Personally, I have always worn my babies. My babies enjoyed being close to me where they could rest their heads on my chest and hear the familiar sound of my heart beating -- the sound they had heard for months while developing in utero. I could see my baby was more peaceful too, calm and relaxed while in the carrier. I also felt less anxious. Medical studies show babies who are worn cry less and the practice may ease postpartum depression and anxiety in parents. I noticed something else. babywearing allowed my baby to communicate with me on a deeper level. I could feel my baby squirm when she needed to use the potty. That was how we began infant potty learning, eliminating the need for diapers.
I still have a collection of slings, moby wraps, and a mei tai. My children, teenagers now, are well beyond the years of babywearing, but I still hold on to those carriers that promoted a closeness that still exists to this day.
This essay first appeared in the Erie Daily Times Newspaper in 1983. It is written by my father, Charles Pittman.
Mothers are indeed something special, and every Mother’s Day I try to make a trip back home to spend that special day with my mother.
This year, the plans were all set but a myriad of things cropped up at the last minute that prevented me from being in Baltimore.
It seemed awkward not being with my mom on her day, but I used the occasion to reflect on events that happened in my life that made my mother seem extra special.
Growing up in Baltimore was nothing special, yet in a sense it was - because mom always made it seem that way. She constantly impressed upon the Pittman kids that they were different - not better, but different.
While we did the normal things that kids do, like play all sports, skate in the street, play cards, stick ball and step ball (Baltimore was noted for its marble steps - you’d get a rubber ball and while one player bounced it off the steps, another would hit it back toward the house).
We had our rules for when we could play and for how long. We could never play cards or any type of ball on Sundays, and during the long summer vacations, it was a must that our day include reading a few pages from any book.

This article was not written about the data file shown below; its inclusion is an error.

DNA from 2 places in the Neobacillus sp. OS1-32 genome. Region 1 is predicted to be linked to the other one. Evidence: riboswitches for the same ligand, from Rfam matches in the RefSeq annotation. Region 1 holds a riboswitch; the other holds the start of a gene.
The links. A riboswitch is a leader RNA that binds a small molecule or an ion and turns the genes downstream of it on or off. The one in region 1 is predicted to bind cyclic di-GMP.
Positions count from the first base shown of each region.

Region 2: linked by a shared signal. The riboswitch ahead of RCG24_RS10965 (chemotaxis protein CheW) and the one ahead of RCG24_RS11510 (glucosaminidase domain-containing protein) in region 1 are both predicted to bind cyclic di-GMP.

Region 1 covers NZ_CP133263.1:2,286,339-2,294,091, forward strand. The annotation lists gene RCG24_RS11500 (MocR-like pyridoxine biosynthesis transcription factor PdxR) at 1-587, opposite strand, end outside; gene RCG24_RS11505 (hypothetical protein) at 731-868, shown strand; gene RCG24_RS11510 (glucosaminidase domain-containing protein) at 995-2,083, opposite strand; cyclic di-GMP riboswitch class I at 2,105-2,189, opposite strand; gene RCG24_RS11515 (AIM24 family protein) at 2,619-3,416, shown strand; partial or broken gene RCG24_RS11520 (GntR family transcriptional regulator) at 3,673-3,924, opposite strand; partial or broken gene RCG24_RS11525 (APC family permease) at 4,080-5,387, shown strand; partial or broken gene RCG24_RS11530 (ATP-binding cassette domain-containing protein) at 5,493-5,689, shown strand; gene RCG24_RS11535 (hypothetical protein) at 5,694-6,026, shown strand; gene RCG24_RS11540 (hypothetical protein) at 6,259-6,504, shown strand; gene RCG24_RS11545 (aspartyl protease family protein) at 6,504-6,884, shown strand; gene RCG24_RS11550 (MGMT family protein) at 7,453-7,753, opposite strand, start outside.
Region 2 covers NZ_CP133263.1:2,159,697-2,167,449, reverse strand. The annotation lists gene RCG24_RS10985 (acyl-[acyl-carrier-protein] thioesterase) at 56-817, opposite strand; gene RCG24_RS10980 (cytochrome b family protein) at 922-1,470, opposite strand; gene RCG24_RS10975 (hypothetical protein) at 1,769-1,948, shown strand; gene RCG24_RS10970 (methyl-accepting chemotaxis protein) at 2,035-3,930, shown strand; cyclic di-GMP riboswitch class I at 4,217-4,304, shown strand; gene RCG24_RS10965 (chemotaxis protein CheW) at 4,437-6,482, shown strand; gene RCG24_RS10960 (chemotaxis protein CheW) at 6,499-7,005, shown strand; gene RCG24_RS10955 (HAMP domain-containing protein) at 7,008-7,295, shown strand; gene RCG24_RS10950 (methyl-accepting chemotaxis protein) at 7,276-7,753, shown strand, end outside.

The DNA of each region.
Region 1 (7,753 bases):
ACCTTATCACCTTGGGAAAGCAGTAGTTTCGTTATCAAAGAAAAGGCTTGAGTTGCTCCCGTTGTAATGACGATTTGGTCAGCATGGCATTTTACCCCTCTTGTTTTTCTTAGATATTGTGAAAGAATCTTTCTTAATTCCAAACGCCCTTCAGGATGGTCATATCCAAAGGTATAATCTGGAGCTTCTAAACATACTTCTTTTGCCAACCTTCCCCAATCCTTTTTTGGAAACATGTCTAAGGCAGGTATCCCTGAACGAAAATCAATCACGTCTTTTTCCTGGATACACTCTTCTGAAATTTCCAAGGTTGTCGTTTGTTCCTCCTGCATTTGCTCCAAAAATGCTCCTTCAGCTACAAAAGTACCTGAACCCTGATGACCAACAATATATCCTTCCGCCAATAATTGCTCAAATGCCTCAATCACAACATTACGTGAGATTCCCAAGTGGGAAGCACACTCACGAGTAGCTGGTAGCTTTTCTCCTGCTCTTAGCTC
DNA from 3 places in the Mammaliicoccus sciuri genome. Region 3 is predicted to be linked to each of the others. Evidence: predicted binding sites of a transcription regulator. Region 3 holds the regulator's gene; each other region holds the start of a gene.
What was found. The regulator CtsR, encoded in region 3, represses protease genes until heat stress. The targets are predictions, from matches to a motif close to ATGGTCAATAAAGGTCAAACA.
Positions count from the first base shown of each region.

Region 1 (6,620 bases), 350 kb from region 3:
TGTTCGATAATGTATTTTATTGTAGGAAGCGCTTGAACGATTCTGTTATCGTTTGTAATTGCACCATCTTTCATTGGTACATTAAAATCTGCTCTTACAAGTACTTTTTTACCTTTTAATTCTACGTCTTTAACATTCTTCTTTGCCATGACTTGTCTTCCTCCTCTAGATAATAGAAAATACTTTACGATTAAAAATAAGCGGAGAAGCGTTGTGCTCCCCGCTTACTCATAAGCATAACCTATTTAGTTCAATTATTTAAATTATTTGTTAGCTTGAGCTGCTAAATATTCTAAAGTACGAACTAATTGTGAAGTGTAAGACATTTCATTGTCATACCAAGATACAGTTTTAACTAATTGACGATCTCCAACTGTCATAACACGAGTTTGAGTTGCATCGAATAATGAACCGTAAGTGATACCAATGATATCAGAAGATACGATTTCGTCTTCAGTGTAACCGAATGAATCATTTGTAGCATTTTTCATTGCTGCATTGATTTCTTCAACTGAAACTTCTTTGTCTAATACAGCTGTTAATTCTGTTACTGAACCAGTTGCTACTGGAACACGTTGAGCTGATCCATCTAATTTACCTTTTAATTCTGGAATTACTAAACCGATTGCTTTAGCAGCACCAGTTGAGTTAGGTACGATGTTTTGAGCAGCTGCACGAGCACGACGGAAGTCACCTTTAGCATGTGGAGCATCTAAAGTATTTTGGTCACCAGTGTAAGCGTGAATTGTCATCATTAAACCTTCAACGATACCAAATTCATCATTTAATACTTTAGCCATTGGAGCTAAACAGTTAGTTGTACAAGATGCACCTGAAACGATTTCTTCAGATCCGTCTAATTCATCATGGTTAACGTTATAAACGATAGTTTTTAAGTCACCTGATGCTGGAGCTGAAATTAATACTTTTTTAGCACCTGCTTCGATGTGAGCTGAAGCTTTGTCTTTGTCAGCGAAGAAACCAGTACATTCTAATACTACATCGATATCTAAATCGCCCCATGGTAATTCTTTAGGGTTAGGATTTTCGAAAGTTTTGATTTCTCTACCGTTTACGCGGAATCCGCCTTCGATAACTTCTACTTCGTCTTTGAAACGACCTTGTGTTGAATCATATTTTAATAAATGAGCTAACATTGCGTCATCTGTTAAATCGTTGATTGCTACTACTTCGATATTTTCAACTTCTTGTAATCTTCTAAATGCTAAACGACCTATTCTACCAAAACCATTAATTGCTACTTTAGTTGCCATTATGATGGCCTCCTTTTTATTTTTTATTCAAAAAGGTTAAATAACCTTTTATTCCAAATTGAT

It was also a must that we take a nap or just come into the house to spend some time with mom. The other kids in the neighborhood never understood why the Pittmans had to take naps or read books, or why we couldn’t just run aimlessly up and down the alleys. I might add that the Pittman children didn’t understand either.
It was just that mom wanted it that way, and we seldom questioned her reasons. Her favorite line whenever we had the nerve to question was, “You just can’t do what the other kids do because I know what’s best for you.”
I don’t mean to imply that was a tough disciplinarian. In fact, she was just the opposite. She was a caring and loving mom who just knew what she wanted for her children.
Learning By Example
She often talked about her younger days when she grew up in Lumberton, NC and how she graduated as valedictorian from high school. But she never put any pressure on us to perform in school. However, she did manage to raise all honor students, a National Merit Scholarship finalist and a valedictorian.
Mom was always a very pretty lady with long hair, and when we were younger we’d take turns combing and styling it. This was her way of letting us stay close to her, hoping that we’d continue to grow up to emulate her. I think that all the kids would agree that mom knew her role and played it very well.
The family consisted of three boys and a girl, and all the boys had athletic inclinations. My two brothers played baseball and I played football. My father, who was a real sportsman, took credit for this.
While he actively pursued and encouraged our athletic careers, mom never watched any of us play because she feared we’d get hurt or take losing too seriously. I still remember the first time she came to watch me play in college. It was actually the first time she’d come to see any game I played in. I didn’t get into the game until the second half and when I did, I never touched the ball.
I was so disappointed because I never had a chance to show her what her son could do. As a result, I was the last one out of the locker room after the game. But when we got together afterwards, she consoled me only the way a mother can do. She said, “Well, at least you didn’t get hurt. Just think, you still have three more years to show me you can play. Just be patient. You’ll get your turn.”
She was right again. Patience paid off and she watched me perform on many occasions at Penn State. Whenever she was in the stands, it gave me a little more incentive to play well.
Mom never saw me play professionally because she could sense, as only a mother could, the disappointment I was experiencing as a pro player. When I finally decided my playing days were over, she probably experienced a relief that I was never seriously injured during my years of playing.
I’m sure that during the many times you see an athlete say, “Hi Mom” after making a great play on national TV, you wonder why they salute their moms instead of their dads.
Well, I can answer it the only way I know. While all moms are special, moms with children who are athletes are even more special. Mothers keep meals warm because of a late game or practice. They organize carpools and wash and clean uniform after uniform. You can’t even count the physical aches and pains they nurse.
And if, by chance, the team loses because of your error or fumble, mothers just don’t seem to let it bother them. They manage to keep it all in perspective. And I guess for no other reason, my mother has always managed to help me through the years to keep everything in perspective.
Even now, when times get sort of tough, she still manages to find the right solution to make life better.
And even though I didn’t get to see my mother this Mother’s Day, it was quite nice just to take time to reminisce about the things we often take for granted. Somehow, no matter how old children get, mothers never stop being mothers. And for this I am thankful. Happy Mother’s Day, Mom.